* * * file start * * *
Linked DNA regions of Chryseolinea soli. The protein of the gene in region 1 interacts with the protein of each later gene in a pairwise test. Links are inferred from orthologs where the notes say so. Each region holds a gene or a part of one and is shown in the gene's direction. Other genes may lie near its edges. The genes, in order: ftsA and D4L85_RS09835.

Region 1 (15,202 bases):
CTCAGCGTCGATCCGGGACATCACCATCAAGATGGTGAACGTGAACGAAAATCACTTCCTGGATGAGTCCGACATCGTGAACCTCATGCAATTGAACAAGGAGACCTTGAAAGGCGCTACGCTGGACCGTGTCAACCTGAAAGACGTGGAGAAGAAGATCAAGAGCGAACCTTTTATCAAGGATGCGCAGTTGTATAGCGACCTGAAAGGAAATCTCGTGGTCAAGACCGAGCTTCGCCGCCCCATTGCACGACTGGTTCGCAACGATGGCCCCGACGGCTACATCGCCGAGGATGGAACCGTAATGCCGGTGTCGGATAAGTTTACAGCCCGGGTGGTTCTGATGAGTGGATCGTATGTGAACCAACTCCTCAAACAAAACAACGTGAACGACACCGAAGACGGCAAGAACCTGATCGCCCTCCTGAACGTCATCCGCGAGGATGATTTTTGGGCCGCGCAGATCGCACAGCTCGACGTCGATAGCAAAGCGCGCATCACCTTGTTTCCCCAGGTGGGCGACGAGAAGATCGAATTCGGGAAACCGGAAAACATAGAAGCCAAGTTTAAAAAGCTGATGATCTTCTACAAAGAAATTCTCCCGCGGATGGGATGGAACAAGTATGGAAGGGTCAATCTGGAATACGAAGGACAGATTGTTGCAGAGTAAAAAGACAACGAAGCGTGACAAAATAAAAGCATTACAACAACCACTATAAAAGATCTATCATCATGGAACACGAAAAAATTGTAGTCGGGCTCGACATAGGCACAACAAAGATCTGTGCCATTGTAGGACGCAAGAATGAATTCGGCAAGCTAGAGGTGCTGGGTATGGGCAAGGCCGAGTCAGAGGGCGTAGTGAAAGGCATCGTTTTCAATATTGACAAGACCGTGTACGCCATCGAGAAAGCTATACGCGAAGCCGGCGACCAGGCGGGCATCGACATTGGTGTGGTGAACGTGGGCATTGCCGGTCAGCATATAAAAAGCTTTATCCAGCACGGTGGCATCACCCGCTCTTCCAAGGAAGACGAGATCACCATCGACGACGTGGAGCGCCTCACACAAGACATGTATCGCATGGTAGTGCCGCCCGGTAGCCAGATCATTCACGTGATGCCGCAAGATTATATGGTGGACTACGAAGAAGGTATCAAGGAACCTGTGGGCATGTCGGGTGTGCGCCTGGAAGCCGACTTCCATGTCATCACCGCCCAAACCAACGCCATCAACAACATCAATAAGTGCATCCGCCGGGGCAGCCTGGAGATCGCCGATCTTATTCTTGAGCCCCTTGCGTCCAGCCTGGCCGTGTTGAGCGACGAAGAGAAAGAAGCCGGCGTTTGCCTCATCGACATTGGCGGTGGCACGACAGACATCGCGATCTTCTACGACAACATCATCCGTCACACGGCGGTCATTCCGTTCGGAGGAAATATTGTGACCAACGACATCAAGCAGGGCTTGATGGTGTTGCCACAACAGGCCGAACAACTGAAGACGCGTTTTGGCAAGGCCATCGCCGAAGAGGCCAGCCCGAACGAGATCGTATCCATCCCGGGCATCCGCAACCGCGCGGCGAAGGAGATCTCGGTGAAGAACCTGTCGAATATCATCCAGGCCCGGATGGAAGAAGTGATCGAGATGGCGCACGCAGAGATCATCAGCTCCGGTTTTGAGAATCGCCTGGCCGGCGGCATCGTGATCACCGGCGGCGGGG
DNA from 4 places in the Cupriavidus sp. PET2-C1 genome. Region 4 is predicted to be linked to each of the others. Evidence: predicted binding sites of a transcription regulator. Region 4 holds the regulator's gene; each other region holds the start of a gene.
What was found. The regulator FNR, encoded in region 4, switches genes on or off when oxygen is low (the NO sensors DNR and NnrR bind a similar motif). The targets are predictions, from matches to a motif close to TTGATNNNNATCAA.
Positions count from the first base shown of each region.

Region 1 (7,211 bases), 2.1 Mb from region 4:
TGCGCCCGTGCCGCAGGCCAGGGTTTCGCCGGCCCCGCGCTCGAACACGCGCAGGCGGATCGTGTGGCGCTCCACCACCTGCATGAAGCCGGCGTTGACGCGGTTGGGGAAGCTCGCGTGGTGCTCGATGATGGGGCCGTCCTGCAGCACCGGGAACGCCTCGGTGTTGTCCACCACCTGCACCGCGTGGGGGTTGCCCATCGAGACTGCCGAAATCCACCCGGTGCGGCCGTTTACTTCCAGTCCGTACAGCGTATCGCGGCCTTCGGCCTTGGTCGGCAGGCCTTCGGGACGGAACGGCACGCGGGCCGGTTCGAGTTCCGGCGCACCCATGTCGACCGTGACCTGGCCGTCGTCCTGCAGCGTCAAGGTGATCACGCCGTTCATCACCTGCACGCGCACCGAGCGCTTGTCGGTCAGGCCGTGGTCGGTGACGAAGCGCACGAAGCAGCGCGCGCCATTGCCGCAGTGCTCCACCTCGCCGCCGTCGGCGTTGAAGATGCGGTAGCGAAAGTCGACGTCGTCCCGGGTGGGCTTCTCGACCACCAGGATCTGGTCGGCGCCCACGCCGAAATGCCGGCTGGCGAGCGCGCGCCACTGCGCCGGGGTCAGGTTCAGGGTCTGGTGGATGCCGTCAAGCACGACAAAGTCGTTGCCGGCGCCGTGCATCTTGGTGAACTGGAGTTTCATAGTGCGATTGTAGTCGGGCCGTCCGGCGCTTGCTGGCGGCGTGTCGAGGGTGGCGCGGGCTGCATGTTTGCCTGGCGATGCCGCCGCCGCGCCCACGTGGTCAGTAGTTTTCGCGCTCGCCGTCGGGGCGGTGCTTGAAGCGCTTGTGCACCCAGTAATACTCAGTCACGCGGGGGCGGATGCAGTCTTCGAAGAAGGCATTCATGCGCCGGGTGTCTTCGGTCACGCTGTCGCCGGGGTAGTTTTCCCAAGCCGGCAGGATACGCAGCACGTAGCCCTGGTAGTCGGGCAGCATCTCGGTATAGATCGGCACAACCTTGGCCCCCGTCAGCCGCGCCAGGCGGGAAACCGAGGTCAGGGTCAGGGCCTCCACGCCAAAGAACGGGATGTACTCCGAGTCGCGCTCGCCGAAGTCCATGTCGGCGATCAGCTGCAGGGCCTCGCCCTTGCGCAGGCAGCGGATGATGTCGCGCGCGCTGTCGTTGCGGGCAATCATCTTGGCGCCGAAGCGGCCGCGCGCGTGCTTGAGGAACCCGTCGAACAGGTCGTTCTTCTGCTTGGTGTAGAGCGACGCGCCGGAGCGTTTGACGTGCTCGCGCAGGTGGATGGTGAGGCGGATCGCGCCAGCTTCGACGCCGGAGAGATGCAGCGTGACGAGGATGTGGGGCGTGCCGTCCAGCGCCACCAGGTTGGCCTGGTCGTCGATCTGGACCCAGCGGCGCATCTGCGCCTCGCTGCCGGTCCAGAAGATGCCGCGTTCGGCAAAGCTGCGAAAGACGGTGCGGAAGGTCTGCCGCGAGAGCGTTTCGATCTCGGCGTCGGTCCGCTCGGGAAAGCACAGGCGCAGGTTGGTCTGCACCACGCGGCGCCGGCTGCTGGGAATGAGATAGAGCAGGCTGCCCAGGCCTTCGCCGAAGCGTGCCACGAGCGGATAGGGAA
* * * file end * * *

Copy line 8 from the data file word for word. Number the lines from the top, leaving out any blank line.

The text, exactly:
TGCGCCCGTGCCGCAGGCCAGGGTTTCGCCGGCCCCGCGCTCGAACACGCGCAGGCGGATCGTGTGGCGCTCCACCACCTGCATGAAGCCGGCGTTGACGCGGTTGGGGAAGCTCGCGTGGTGCTCGATGATGGGGCCGTCCTGCAGCACCGGGAACGCCTCGGTGTTGTCCACCACCTGCACCGCGTGGGGGTTGCCCATCGAGACTGCCGAAATCCACCCGGTGCGGCCGTTTACTTCCAGTCCGTACAGCGTATCGCGGCCTTCGGCCTTGGTCGGCAGGCCTTCGGGACGGAACGGCACGCGGGCCGGTTCGAGTTCCGGCGCACCCATGTCGACCGTGACCTGGCCGTCGTCCTGCAGCGTCAAGGTGATCACGCCGTTCATCACCTGCACGCGCACCGAGCGCTTGTCGGTCAGGCCGTGGTCGGTGACGAAGCGCACGAAGCAGCGCGCGCCATTGCCGCAGTGCTCCACCTCGCCGCCGTCGGCGTTGAAGATGCGGTAGCGAAAGTCGACGTCGTCCCGGGTGGGCTTCTCGACCACCAGGATCTGGTCGGCGCCCACGCCGAAATGCCGGCTGGCGAGCGCGCGCCACTGCGCCGGGGTCAGGTTCAGGGTCTGGTGGATGCCGTCAAGCACGACAAAGTCGTTGCCGGCGCCGTGCATCTTGGTGAACTGGAGTTTCATAGTGCGATTGTAGTCGGGCCGTCCGGCGCTTGCTGGCGGCGTGTCGAGGGTGGCGCGGGCTGCATGTTTGCCTGGCGATGCCGCCGCCGCGCCCACGTGGTCAGTAGTTTTCGCGCTCGCCGTCGGGGCGGTGCTTGAAGCGCTTGTGCACCCAGTAATACTCAGTCACGCGGGGGCGGATGCAGTCTTCGAAGAAGGCATTCATGCGCCGGGTGTCTTCGGTCACGCTGTCGCCGGGGTAGTTTTCCCAAGCCGGCAGGATACGCAGCACGTAGCCCTGGTAGTCGGGCAGCATCTCGGTATAGATCGGCACAACCTTGGCCCCCGTCAGCCGCGCCAGGCGGGAAACCGAGGTCAGGGTCAGGGCCTCCACGCCAAAGAACGGGATGTACTCCGAGTCGCGCTCGCCGAAGTCCATGTCGGCGATCAGCTGCAGGGCCTCGCCCTTGCGCAGGCAGCGGATGATGTCGCGCGCGCTGTCGTTGCGGGCAATCATCTTGGCGCCGAAGCGGCCGCGCGCGTGCTTGAGGAACCCGTCGAACAGGTCGTTCTTCTGCTTGGTGTAGAGCGACGCGCCGGAGCGTTTGACGTGCTCGCGCAGGTGGATGGTGAGGCGGATCGCGCCAGCTTCGACGCCGGAGAGATGCAGCGTGACGAGGATGTGGGGCGTGCCGTCCAGCGCCACCAGGTTGGCCTGGTCGTCGATCTGGACCCAGCGGCGCATCTGCGCCTCGCTGCCGGTCCAGAAGATGCCGCGTTCGGCAAAGCTGCGAAAGACGGTGCGGAAGGTCTGCCGCGAGAGCGTTTCGATCTCGGCGTCGGTCCGCTCGGGAAAGCACAGGCGCAGGTTGGTCTGCACCACGCGGCGCCGGCTGCTGGGAATGAGATAGAGCAGGCTGCCCAGGCCTTCGCCGAAGCGTGCCACGAGCGGATAGGGAA